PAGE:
said third controller means determining the control constant to calculate the third feedback correction coefficient based on the selected feedback correction coefficient.
23. A computer program controlled system according to claim 22, further including individual cylinder air/fuel ratios estimating means comprising:
a model means describing behavior of the exhaust system of the engine operatively coupled to the output of said air/fuel ratio sensor;
observer means operatively coupled to said model means, for observing an internal state of the exhaust system described by said model means; and
estimating means operatively coupled to said observer means, for estimating the air/fuel ratios of the individual cylinders based on an output of said observer means; and
said third controller means determines the control constant based on the estimated air/fuel ratios of the individual cylinders to calculate the third feedback correction coefficient.
24. A computer program controlled system according to claim 22, further including:
control constant establishing means for establishing the control constant with respect to the engine operating condition for the first feedback correction coefficient and the second feedback correction coefficient; and
said third controller means determines the control constant based on the selected feedback correction coefficient in response to the detected engine operating conditions.
25. A computer program controlled system according to claim 22, wherein the third controller is a PID controller and the control constant is at least one of a P gain, an I gain and a D gain.
26. A computer program controlled system according to claim 22, further including:
learning control means for calculating a learning control value of the third feedback correction coefficient; and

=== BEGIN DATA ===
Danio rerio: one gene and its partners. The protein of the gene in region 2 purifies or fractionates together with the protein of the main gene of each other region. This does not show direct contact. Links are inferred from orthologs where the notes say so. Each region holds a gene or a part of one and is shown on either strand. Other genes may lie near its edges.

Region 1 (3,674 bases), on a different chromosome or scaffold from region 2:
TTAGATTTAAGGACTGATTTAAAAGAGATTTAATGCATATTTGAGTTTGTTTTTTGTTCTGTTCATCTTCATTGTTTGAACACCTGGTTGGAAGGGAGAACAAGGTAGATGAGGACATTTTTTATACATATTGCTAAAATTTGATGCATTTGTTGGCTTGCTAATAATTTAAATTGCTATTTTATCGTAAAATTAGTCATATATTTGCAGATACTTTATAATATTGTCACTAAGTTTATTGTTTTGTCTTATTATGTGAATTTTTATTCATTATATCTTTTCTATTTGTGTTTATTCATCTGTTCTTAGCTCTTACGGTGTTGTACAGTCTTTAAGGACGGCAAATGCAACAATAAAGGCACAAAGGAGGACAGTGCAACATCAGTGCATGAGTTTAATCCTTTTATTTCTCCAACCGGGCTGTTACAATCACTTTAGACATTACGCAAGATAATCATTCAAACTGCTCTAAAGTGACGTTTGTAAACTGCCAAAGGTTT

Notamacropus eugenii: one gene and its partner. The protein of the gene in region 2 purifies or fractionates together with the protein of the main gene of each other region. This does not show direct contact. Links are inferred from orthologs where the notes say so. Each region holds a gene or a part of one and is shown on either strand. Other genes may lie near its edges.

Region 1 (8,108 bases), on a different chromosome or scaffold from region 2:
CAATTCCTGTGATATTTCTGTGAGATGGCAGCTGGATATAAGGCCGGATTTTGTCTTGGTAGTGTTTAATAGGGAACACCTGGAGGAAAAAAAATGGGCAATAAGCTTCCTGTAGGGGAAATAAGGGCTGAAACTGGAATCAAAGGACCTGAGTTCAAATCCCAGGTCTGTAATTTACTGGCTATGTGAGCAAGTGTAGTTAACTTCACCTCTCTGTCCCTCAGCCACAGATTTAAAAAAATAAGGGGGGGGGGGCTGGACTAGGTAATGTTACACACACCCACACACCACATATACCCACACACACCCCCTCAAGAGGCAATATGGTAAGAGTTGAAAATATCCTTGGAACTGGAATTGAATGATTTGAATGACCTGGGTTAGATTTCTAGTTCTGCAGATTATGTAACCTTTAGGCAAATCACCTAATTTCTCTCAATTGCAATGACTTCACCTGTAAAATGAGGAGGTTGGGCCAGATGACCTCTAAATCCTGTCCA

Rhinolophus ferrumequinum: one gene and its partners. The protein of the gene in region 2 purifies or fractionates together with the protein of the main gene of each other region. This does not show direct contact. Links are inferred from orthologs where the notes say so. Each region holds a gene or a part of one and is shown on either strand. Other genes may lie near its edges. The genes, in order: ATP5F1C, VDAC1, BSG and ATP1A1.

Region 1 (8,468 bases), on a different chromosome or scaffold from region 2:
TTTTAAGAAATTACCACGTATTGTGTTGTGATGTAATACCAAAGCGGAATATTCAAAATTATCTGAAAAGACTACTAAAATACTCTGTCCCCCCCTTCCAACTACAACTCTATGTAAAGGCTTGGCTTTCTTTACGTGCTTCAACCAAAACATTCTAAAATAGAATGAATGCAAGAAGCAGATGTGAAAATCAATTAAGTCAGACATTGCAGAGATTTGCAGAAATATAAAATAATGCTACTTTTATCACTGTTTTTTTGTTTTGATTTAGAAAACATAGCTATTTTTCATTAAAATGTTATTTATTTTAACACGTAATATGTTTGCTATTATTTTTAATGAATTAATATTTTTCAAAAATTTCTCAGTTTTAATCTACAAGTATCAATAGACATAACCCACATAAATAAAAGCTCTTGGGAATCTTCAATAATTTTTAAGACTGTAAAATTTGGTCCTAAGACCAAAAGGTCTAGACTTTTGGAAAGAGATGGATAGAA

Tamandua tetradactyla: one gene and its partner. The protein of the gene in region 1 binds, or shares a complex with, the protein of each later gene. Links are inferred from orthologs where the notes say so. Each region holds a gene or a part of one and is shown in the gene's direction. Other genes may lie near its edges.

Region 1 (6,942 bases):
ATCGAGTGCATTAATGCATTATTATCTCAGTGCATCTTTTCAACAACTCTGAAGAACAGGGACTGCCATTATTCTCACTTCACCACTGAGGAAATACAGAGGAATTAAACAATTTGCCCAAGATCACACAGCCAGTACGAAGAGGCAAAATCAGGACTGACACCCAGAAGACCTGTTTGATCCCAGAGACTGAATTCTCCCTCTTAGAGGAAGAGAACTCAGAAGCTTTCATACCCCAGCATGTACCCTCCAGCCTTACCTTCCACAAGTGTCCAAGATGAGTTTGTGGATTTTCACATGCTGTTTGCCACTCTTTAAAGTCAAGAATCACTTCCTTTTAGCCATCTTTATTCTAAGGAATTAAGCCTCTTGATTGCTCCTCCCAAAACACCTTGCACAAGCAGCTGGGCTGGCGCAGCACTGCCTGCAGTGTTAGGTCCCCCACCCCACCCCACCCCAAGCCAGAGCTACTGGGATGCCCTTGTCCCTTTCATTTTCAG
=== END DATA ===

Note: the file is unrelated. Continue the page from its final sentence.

said output quantity fuel injection determining means uses the learning control value when engine operation is not in a feedback control region.
27. A computer program controlled system according to claim 22, wherein the control law expressed in a recursion formula is an adaptive control law.
28. A system according to claim 22, wherein the feedback correction coefficient is multiplied by the basic quantity of fuel injection.
29. A method for controlling fuel metering for an internal combustion engine having a plurality of cylinders and an exhaust system, said method comprising the steps of:
detecting an air/fuel ratio of the engine;
detecting engine operating conditions including at least engine speed and engine load;
determining a quantity of fuel injection for a cylinder of the engine based on at least the detected engine operating conditions;
calculating a first feedback correction coefficient, using a control law expressed in a recursion formula, to correct the quantity of fuel injection, such that a controlled variable obtained based on at least the detected air/fuel ratio is brought to a desired value;
calculating a second feedback correction coefficient, using a control law whose control response is less than that of the first control law, to correct the quantity of fuel injection such that the controlled variable is brought to the desired value;